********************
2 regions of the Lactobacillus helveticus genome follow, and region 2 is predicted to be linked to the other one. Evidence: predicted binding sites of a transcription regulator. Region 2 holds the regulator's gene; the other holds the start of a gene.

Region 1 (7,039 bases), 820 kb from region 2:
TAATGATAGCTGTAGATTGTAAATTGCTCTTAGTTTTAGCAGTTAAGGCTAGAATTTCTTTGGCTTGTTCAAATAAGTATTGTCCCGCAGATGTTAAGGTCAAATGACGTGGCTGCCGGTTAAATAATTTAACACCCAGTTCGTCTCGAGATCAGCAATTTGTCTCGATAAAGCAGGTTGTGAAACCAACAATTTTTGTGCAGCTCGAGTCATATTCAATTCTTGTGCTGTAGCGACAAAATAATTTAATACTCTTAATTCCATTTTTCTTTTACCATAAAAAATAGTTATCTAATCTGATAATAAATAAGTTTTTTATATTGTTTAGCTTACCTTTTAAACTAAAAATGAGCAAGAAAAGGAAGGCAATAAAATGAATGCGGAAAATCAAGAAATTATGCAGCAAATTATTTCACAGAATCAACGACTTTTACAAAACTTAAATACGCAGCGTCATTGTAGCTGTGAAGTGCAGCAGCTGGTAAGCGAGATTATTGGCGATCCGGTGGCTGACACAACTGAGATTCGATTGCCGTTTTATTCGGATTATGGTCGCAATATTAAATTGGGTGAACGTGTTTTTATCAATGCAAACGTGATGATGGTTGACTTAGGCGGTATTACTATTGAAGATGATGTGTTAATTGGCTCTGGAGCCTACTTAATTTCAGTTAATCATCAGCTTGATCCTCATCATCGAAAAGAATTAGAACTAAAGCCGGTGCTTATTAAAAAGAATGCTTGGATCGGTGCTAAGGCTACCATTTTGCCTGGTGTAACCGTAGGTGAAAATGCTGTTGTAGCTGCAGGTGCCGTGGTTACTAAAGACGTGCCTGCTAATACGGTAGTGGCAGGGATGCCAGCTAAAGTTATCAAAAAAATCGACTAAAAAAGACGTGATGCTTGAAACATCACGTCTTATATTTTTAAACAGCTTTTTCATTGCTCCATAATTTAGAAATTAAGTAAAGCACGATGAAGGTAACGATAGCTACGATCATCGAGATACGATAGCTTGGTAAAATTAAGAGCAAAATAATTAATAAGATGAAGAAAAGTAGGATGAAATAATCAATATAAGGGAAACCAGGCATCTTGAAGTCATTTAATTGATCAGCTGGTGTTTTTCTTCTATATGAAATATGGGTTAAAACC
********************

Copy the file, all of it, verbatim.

2 regions of the Lactobacillus helveticus genome follow, and region 2 is predicted to be linked to the other one. Evidence: predicted binding sites of a transcription regulator. Region 2 holds the regulator's gene; the other holds the start of a gene.

Region 1 (7,039 bases), 820 kb from region 2:
TAATGATAGCTGTAGATTGTAAATTGCTCTTAGTTTTAGCAGTTAAGGCTAGAATTTCTTTGGCTTGTTCAAATAAGTATTGTCCCGCAGATGTTAAGGTCAAATGACGTGGCTGCCGGTTAAATAATTTAACACCCAGTTCGTCTCGAGATCAGCAATTTGTCTCGATAAAGCAGGTTGTGAAACCAACAATTTTTGTGCAGCTCGAGTCATATTCAATTCTTGTGCTGTAGCGACAAAATAATTTAATACTCTTAATTCCATTTTTCTTTTACCATAAAAAATAGTTATCTAATCTGATAATAAATAAGTTTTTTATATTGTTTAGCTTACCTTTTAAACTAAAAATGAGCAAGAAAAGGAAGGCAATAAAATGAATGCGGAAAATCAAGAAATTATGCAGCAAATTATTTCACAGAATCAACGACTTTTACAAAACTTAAATACGCAGCGTCATTGTAGCTGTGAAGTGCAGCAGCTGGTAAGCGAGATTATTGGCGATCCGGTGGCTGACACAACTGAGATTCGATTGCCGTTTTATTCGGATTATGGTCGCAATATTAAATTGGGTGAACGTGTTTTTATCAATGCAAACGTGATGATGGTTGACTTAGGCGGTATTACTATTGAAGATGATGTGTTAATTGGCTCTGGAGCCTACTTAATTTCAGTTAATCATCAGCTTGATCCTCATCATCGAAAAGAATTAGAACTAAAGCCGGTGCTTATTAAAAAGAATGCTTGGATCGGTGCTAAGGCTACCATTTTGCCTGGTGTAACCGTAGGTGAAAATGCTGTTGTAGCTGCAGGTGCCGTGGTTACTAAAGACGTGCCTGCTAATACGGTAGTGGCAGGGATGCCAGCTAAAGTTATCAAAAAAATCGACTAAAAAAGACGTGATGCTTGAAACATCACGTCTTATATTTTTAAACAGCTTTTTCATTGCTCCATAATTTAGAAATTAAGTAAAGCACGATGAAGGTAACGATAGCTACGATCATCGAGATACGATAGCTTGGTAAAATTAAGAGCAAAATAATTAATAAGATGAAGAAAAGTAGGATGAAATAATCAATATAAGGGAAACCAGGCATCTTGAAGTCATTTAATTGATCAGCTGGTGTTTTTCTTCTATATGAAATATGGGTTAAAACC